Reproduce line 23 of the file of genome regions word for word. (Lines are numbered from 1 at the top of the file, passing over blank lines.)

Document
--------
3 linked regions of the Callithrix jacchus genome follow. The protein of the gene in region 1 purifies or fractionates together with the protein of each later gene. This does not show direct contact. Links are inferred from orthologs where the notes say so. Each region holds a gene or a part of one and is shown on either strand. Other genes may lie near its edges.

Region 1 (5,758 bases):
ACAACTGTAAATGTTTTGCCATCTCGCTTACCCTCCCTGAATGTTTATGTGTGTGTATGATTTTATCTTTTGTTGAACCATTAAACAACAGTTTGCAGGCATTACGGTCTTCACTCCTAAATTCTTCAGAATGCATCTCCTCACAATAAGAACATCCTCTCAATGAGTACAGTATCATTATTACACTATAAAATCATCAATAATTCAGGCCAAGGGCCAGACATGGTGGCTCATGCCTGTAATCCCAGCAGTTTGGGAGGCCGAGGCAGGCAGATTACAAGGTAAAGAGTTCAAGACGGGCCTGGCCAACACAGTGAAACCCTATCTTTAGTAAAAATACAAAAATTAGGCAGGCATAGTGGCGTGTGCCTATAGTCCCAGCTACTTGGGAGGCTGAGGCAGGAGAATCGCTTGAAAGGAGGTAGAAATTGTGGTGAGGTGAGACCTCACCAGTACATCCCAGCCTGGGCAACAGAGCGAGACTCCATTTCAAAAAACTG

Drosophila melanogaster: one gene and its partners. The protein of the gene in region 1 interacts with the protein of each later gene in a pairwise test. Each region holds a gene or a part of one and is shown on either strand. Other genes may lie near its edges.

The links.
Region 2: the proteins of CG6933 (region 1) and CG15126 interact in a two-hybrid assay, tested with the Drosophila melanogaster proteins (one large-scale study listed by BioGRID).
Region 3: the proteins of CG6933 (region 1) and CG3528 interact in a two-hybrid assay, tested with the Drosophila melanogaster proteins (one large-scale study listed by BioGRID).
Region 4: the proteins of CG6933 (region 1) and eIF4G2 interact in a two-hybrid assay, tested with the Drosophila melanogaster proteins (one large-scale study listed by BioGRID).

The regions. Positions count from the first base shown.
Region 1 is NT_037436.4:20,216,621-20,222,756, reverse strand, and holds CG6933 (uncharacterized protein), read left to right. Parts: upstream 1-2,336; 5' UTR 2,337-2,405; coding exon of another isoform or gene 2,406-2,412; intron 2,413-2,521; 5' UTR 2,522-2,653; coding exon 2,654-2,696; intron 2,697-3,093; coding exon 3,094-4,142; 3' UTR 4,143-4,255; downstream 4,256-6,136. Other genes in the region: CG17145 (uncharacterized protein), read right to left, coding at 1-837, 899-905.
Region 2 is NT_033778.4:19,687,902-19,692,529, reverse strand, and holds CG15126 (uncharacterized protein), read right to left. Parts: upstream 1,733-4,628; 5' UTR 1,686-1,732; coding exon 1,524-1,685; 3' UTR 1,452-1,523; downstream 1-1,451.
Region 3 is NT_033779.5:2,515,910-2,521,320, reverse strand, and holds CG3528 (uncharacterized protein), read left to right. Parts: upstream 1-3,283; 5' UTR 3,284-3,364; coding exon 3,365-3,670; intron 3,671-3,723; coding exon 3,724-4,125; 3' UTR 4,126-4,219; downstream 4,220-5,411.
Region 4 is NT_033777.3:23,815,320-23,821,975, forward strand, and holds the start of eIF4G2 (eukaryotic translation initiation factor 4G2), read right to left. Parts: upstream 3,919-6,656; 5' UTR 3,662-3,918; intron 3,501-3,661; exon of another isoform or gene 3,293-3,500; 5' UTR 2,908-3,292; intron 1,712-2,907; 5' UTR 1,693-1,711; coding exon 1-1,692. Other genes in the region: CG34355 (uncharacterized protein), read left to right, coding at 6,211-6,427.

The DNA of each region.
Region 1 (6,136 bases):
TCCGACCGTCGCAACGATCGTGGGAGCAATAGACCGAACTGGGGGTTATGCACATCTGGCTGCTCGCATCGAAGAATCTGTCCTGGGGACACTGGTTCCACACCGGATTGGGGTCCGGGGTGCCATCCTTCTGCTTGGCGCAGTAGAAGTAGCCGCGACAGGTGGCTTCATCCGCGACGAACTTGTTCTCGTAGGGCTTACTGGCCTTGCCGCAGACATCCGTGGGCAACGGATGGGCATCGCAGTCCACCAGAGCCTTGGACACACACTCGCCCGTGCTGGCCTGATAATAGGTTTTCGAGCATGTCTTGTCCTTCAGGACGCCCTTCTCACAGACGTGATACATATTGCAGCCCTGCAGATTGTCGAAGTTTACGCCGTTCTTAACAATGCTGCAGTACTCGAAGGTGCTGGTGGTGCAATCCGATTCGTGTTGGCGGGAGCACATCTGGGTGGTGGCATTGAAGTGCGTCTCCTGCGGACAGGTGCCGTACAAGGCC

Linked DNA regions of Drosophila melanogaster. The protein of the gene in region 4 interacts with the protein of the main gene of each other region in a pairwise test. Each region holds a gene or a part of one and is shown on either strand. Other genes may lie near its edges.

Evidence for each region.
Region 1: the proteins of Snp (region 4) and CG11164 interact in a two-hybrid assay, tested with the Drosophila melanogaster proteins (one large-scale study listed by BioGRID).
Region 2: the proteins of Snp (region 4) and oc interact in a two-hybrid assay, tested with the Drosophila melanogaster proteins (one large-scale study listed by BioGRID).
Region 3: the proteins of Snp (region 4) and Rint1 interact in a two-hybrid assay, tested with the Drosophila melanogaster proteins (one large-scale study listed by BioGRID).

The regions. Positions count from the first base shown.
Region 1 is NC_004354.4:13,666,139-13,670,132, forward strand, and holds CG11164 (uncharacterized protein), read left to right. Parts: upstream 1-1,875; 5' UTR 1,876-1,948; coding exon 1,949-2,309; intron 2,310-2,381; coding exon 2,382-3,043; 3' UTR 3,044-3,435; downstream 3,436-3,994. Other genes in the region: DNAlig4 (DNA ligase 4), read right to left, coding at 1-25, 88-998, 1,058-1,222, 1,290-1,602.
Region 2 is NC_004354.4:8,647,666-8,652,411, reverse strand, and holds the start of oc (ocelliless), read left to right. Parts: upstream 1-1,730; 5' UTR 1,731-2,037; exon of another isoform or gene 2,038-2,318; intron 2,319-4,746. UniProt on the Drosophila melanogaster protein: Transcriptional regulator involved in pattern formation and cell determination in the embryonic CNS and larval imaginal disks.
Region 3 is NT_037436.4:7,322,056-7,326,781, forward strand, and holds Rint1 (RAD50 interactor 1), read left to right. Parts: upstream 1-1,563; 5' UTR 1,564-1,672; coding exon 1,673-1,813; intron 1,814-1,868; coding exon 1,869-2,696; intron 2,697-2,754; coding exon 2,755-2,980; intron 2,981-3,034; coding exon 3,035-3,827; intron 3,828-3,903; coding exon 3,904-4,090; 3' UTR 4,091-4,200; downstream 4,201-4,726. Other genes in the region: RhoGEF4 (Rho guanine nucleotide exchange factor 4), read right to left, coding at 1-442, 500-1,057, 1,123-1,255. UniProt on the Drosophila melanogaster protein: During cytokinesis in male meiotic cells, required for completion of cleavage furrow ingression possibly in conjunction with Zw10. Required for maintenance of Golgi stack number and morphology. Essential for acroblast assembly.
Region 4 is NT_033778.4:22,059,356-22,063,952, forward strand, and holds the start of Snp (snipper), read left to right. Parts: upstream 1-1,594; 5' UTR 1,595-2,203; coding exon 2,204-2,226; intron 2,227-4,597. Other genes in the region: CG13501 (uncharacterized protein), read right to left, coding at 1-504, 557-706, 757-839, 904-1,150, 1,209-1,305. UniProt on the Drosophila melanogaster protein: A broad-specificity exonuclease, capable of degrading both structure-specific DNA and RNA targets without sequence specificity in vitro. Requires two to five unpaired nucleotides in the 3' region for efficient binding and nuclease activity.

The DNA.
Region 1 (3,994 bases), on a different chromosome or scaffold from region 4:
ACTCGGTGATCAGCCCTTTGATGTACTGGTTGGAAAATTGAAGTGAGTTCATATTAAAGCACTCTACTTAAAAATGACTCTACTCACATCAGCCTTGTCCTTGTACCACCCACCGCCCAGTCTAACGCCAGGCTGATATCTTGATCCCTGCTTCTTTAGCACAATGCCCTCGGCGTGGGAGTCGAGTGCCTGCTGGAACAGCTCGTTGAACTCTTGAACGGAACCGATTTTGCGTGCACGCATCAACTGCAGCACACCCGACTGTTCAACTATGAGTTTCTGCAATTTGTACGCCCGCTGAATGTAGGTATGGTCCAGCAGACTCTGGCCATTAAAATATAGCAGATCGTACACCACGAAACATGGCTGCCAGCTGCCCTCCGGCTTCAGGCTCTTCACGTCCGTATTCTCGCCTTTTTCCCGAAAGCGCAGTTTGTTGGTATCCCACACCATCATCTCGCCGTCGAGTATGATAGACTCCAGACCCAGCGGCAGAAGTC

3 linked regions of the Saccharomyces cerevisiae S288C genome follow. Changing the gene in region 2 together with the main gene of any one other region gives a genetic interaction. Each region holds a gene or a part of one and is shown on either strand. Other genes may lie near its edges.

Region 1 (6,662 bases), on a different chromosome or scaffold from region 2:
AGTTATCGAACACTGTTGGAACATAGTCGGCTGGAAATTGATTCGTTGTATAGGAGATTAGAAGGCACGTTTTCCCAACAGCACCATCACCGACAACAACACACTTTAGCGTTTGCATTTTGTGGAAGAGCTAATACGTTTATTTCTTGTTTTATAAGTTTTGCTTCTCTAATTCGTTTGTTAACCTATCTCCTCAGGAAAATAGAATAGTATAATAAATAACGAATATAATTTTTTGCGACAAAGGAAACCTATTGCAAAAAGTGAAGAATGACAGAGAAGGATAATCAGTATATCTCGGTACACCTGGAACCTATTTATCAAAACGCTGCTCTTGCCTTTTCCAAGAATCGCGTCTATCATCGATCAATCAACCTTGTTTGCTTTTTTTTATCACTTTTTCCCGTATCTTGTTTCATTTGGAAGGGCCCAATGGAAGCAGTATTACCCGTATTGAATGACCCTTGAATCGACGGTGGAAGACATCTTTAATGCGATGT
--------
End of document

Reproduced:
Region 1 is NC_004354.4:13,666,139-13,670,132, forward strand, and holds CG11164 (uncharacterized protein), read left to right. Parts: upstream 1-1,875; 5' UTR 1,876-1,948; coding exon 1,949-2,309; intron 2,310-2,381; coding exon 2,382-3,043; 3' UTR 3,044-3,435; downstream 3,436-3,994. Other genes in the region: DNAlig4 (DNA ligase 4), read right to left, coding at 1-25, 88-998, 1,058-1,222, 1,290-1,602.